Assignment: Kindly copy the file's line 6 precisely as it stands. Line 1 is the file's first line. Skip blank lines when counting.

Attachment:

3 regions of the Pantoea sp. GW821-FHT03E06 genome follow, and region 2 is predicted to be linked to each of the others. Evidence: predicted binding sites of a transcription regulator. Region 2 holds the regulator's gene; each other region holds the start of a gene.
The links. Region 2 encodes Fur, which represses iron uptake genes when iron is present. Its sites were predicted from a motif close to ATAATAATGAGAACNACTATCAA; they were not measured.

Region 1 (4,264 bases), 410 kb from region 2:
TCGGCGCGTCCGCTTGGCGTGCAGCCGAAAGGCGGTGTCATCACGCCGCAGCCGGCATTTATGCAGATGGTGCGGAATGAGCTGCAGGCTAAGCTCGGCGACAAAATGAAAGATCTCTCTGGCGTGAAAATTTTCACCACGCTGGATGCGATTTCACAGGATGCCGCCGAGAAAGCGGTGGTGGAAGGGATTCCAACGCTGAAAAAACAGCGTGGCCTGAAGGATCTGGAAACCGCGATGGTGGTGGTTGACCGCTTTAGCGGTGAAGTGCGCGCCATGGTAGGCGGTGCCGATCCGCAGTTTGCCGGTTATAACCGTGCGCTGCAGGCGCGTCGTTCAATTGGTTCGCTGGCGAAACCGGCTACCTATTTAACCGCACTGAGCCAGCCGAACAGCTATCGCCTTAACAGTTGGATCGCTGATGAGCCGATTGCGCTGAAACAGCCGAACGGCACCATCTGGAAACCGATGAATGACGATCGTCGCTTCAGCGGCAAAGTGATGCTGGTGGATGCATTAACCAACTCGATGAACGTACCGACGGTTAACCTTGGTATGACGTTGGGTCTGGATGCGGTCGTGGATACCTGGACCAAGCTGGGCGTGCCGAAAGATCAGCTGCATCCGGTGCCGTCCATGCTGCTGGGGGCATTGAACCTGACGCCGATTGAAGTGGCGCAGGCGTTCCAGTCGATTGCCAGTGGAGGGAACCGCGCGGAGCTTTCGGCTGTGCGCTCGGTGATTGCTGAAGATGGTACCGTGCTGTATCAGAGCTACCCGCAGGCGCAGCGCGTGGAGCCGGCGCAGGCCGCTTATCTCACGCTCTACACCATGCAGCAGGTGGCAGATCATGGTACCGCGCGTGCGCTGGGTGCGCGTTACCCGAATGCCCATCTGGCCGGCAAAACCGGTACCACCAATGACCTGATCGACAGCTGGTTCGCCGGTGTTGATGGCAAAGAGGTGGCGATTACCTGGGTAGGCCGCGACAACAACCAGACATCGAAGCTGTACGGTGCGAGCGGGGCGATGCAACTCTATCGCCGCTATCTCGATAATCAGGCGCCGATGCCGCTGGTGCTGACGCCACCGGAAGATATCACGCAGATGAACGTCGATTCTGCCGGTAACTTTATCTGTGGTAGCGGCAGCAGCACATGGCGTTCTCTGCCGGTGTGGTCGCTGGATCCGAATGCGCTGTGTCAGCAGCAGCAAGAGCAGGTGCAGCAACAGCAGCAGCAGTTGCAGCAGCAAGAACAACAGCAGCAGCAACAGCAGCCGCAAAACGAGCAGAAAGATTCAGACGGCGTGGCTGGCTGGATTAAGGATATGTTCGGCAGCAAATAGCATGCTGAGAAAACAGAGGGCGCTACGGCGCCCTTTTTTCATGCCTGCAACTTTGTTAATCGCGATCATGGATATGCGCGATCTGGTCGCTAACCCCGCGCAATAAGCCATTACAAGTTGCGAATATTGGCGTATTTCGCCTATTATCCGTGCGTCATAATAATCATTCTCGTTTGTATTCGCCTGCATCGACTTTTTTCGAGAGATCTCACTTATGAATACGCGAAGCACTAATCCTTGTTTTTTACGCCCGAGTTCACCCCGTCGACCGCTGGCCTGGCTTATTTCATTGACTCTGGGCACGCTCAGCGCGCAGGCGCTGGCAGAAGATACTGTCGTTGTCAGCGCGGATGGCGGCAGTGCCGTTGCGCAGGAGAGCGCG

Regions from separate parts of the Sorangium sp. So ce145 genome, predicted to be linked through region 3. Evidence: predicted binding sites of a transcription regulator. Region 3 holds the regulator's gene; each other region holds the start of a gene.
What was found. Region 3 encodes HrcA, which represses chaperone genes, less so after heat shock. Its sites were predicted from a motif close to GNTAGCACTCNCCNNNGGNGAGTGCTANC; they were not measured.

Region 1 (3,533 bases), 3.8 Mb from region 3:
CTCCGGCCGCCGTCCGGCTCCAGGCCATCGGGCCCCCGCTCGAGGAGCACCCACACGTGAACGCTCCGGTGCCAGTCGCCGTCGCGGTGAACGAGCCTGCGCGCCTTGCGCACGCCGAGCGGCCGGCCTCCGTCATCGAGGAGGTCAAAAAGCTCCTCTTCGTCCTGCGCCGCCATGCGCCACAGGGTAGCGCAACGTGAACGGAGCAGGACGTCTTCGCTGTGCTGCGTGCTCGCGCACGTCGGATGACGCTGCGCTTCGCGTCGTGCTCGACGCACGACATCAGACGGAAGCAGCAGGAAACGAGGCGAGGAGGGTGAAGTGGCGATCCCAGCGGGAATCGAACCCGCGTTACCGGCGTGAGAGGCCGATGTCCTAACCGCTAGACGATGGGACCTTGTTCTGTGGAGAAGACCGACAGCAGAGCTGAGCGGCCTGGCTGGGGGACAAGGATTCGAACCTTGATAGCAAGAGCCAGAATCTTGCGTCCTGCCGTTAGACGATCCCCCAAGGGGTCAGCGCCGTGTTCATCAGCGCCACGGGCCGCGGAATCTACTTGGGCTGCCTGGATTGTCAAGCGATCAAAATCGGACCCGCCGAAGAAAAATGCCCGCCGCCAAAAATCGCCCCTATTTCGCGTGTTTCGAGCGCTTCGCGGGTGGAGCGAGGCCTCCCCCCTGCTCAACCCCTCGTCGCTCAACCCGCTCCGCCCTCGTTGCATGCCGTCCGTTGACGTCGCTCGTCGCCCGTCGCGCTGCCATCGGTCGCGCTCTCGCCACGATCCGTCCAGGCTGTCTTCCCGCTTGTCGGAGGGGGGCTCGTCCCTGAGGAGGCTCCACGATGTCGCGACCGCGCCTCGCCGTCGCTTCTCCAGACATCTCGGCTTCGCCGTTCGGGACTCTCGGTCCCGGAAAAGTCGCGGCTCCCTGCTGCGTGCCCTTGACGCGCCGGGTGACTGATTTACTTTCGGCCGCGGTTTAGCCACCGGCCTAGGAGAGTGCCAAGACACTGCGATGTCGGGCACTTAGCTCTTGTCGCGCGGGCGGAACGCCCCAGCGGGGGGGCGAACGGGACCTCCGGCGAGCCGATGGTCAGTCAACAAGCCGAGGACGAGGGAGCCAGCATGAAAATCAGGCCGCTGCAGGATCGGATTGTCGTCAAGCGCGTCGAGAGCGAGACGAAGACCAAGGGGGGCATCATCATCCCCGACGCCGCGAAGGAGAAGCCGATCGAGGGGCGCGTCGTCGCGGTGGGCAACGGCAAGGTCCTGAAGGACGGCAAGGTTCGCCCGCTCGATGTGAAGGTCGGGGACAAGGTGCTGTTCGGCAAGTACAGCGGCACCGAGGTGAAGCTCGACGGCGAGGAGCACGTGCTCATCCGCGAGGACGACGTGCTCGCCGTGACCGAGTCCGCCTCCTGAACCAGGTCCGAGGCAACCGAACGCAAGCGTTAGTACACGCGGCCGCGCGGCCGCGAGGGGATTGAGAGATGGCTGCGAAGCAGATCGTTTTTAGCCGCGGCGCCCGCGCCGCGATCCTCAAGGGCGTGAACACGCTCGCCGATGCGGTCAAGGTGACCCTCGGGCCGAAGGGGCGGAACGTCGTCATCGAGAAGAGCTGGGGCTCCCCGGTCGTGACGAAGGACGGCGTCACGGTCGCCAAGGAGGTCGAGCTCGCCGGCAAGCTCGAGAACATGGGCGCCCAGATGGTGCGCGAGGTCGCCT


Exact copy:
What was found. Region 3 encodes HrcA, which represses chaperone genes, less so after heat shock. Its sites were predicted from a motif close to GNTAGCACTCNCCNNNGGNGAGTGCTANC; they were not measured.